FAQ: Loops - Do...While Statements

This community-built FAQ covers the “Do…While Statements” exercise from the lesson “Loops”.

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This exercise can be found in the following Codecademy content:

Web Development

Introduction To JavaScript

FAQs on the exercise Do…While Statements

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In this example (look bellow) I understand the do…while` statement creates a loop that executes a specified statement until the test condition evaluates to false.
What I do not understand why you are using the variable countinString.
It is because you want to store the incrementation on variable i ?
Anyway why declare countString as a string ?

thanks , andre

let countString = ‘’;
let i = 0;

do {
countString = countString + i;
} while (i < 5);



I do not understand why cupsAdded stops at 3 when it is no longer less than cupsOfsugarNeeded when it at the same amount
let cupsOfSugarNeeded=2;
let cupsAdded=0;

} while(cupsAdded < cupsOfSugarNeeded){


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do…while will run at least once whether or not the condition evaluates to true.
why you made the // cupsAdded=3 // you define it again!! and you made two time increment ?

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do {
    // something
} while (condition);

It ends there. There is no such thing as,

do {
    // something
} while (condition) {
    // do something;

It’s either,

do {
    // some action
} while (condition);


while (condition) {
    // some action

Thanks for you great replay!
If we need to make a two time increment for this exercise, That’s mean I don’t understand the it!
I added one cup through (cupsAdded />/ cupsOfSugarNeeded) i make the condition false.
Onground I’m not understanding good and I start to see this topic in youtube.
Wish you a nice Day

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let cupsOfSugarNeeded=9;

let cupsAdded=6;

} while(cupsAdded < cupsOfSugarNeeded);


why cups added output is 9 ? isnt suppose to be 3 ?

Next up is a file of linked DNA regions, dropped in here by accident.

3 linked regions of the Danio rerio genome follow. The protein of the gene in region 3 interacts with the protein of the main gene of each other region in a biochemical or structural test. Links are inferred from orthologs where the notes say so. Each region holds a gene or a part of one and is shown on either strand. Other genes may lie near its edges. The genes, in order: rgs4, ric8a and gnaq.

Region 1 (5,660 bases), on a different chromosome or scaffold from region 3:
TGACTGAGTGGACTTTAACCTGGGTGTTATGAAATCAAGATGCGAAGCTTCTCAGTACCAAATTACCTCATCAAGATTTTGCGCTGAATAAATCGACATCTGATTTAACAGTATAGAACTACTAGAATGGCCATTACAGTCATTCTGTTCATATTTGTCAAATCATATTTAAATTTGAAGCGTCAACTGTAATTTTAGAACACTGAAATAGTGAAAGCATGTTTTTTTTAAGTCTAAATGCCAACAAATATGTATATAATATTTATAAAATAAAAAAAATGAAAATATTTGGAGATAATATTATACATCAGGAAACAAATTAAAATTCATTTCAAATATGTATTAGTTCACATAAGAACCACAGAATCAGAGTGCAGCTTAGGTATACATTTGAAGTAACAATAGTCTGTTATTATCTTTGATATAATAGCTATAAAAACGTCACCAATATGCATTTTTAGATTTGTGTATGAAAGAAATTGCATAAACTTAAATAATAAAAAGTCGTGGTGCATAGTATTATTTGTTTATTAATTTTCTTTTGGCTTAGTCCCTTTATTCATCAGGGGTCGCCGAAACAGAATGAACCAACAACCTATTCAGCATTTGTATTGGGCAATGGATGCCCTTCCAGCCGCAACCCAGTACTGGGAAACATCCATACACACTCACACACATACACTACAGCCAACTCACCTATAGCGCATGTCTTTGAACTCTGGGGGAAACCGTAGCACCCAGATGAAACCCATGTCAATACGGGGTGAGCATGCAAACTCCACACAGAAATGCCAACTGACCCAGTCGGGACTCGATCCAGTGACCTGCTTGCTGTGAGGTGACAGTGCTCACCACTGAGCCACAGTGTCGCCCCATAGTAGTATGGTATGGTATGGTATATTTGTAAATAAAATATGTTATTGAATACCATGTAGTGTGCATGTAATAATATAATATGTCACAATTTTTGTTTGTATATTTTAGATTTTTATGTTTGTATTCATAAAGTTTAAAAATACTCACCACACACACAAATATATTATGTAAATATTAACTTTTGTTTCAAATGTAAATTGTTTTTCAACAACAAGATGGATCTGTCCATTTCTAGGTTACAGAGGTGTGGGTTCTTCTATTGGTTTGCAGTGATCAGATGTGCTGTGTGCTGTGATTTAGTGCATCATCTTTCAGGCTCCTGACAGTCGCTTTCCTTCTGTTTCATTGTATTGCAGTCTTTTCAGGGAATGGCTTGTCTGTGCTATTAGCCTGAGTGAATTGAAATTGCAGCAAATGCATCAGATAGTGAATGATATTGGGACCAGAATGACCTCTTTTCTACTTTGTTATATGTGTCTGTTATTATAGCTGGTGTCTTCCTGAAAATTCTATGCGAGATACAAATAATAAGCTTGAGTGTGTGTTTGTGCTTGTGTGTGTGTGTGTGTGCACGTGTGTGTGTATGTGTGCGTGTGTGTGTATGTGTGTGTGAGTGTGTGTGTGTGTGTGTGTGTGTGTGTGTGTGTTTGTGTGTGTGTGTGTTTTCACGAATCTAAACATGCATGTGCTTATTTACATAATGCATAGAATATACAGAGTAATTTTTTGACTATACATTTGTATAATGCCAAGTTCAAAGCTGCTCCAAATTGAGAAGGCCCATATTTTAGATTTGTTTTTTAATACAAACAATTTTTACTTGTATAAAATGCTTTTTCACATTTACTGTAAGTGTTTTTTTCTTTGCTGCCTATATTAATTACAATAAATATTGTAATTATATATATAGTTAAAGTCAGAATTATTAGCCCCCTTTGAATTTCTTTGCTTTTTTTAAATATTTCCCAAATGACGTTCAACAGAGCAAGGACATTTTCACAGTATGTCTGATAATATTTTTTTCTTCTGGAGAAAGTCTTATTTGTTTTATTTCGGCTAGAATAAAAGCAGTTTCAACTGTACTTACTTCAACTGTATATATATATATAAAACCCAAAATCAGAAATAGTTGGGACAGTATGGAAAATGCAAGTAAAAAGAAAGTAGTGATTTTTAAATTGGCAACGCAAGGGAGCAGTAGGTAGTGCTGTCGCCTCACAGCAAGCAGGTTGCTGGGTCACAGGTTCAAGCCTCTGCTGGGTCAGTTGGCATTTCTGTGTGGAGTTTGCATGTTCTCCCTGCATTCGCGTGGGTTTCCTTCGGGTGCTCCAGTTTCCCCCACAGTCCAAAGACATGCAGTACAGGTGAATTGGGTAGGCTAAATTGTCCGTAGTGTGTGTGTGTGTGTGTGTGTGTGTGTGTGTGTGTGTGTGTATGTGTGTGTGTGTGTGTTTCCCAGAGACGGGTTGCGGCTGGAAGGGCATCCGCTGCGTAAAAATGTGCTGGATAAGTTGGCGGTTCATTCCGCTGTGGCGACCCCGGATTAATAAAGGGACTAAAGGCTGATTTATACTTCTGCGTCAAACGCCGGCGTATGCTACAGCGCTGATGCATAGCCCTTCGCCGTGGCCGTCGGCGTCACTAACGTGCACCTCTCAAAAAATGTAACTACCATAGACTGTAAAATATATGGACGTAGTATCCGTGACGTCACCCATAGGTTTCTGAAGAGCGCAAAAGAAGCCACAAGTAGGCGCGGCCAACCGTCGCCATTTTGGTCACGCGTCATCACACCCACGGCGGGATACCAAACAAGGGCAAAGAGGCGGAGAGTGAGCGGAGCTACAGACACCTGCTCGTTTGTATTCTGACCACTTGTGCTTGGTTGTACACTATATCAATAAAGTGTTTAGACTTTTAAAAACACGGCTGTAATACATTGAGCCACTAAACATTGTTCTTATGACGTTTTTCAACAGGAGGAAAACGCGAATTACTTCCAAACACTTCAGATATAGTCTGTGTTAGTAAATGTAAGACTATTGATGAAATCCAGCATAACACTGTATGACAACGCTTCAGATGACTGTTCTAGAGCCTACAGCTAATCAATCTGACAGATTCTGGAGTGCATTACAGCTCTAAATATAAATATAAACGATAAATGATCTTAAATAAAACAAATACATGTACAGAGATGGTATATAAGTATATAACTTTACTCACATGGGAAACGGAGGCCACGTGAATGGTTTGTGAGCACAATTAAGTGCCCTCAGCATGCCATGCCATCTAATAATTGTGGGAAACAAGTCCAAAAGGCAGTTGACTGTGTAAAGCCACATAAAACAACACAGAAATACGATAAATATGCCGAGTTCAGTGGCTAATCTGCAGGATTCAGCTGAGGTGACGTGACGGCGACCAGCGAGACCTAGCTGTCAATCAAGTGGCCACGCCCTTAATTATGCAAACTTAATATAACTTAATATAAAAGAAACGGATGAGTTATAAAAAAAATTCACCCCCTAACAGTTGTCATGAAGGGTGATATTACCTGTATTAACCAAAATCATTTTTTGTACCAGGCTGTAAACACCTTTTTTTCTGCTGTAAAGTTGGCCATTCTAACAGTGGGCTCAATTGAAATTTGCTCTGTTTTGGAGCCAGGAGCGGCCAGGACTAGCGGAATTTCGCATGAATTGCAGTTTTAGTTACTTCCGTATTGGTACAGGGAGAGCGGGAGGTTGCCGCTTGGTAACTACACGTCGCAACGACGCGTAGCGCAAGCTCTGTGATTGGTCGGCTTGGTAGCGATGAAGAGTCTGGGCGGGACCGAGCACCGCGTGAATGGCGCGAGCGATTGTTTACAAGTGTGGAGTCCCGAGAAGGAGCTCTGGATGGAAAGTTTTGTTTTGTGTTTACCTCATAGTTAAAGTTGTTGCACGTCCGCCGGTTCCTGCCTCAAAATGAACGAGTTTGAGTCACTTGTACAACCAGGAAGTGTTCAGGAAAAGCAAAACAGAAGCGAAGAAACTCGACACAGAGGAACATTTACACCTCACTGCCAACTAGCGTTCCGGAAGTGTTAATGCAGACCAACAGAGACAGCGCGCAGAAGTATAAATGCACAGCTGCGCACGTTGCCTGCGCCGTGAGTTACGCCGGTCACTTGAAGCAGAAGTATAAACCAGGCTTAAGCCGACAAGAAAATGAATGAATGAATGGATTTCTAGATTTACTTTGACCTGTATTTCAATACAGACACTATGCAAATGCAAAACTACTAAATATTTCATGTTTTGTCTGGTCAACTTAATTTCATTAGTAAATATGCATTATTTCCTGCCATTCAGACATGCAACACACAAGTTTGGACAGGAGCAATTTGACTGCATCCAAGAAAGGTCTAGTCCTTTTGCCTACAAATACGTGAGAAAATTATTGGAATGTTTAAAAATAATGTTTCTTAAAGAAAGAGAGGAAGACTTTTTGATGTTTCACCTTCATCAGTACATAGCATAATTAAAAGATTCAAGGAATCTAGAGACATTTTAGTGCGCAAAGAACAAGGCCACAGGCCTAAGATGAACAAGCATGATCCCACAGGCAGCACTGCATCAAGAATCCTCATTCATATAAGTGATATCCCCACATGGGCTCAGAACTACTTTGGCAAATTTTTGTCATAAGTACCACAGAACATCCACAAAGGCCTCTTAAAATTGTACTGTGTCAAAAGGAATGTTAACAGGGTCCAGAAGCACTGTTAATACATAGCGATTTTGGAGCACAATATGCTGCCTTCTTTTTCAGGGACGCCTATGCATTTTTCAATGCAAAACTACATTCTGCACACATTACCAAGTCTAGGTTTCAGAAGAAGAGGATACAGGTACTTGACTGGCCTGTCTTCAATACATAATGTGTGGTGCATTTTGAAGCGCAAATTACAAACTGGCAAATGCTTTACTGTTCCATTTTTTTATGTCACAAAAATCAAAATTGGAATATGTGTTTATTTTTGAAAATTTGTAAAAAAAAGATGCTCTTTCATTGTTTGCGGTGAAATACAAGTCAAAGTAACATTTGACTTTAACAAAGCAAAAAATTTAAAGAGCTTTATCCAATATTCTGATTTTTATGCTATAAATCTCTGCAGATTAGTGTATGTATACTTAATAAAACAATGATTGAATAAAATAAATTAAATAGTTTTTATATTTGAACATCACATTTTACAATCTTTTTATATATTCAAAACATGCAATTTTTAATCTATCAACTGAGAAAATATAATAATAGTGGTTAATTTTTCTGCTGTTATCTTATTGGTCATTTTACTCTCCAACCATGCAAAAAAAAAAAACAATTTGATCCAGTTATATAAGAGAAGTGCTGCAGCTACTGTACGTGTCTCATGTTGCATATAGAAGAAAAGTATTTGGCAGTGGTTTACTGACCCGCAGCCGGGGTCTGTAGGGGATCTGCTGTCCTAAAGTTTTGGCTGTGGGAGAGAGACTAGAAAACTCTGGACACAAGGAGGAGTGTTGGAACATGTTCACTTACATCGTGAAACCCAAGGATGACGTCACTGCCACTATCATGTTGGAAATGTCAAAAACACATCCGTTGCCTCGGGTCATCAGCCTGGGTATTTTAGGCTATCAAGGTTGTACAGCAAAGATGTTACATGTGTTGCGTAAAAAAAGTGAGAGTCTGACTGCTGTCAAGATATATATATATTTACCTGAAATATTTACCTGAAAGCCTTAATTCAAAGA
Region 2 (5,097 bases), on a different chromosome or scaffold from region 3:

Each iteration of the loop increases (increments by 1) the value up to 9, which is the termination condition.

I wonder why the programmer who invented this syntax used this:

do {
    // some action
} while (condition);

and not simply this

do {
    // some action

That’s why it is confusing.

do {
    // some action
} while (condition);

Without the while is would not be a while loop, just a code block.

The only difference between while and do-while is when the condition is tested, before allowing the loop, which may not be allowed even one iteration, or after one iteration of the loop.

A while loop may run the code block at least zero times; a do-while may run it at least once.


I could not figure this one out.

after pressing the “stuck get a hint” button it suggested the following:

do {
} while (cupsAdded < cupsOfSugarNeeded);

which I implemented as such:

const cupsOfSugarNeeded= 4;
const cupsAdded= 0;

do {
}while( cupsAdded < cupsOfSugarNeeded);


This does put a checkmark in the excercise as if i had completed it, but throws a syntax error in the console

PS: I have tried with and without the ; after the ++

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PPS: Figured it out. cupsAdded needs to be a let not a const.


Hi, did you get an answer to this? I am still confused why it starts at 0 and not 6.

The question sort of answers itself. Start with a value of 6, keep adding 1 until it reaches 9, at which point it will fail the condition test. A plain while loop would give the same result, and probably be a better choice of loop since the running variable is already defined.

@ jcinco, please post the code you are working on so we can see where the difficulty may be.

Hello mtf,
Please tell me if I am understanding this correctly.

Because the condition that has to be met, (in this case adding a cup of sugar: the “do statement”) happens before the code reads the “while statement,” which evaluates (as true or false), the condition will always occur one extra time over and above what the “while statement” would normally allow.

We would use DO…WHILE when we wish to have the code block execute at least once. This means we could define a variable within the code block, instead of before, and base the conditional on the state of that variable (or some other state) after running the code.

const firstMessage = ‘I will print!’;
const secondMessage = ‘I will not print!’;

// A do while with a stopping condition that evaluates to false
do {
} while (true === false);

// A while loop with a stopping condition that evaluates to false
while (true === false){

Can someone tell me why the first message will print and the second will not? Is that because a do…while statement must run at least once?

That will never be true. The two booleans are diametrically opposite.

while (expression === true)

or more logically,

while (expression) {


I know, right? But this is example from codecademy course, not mine.


var a;
while (a) {

No matter what the inner code reads, it’s not going to matter. The loop can never run since a is undefined.

var a;
do {
    a = Math.random();
} while (a < 0.9);

The last output will be the value that a refers to.

1 Like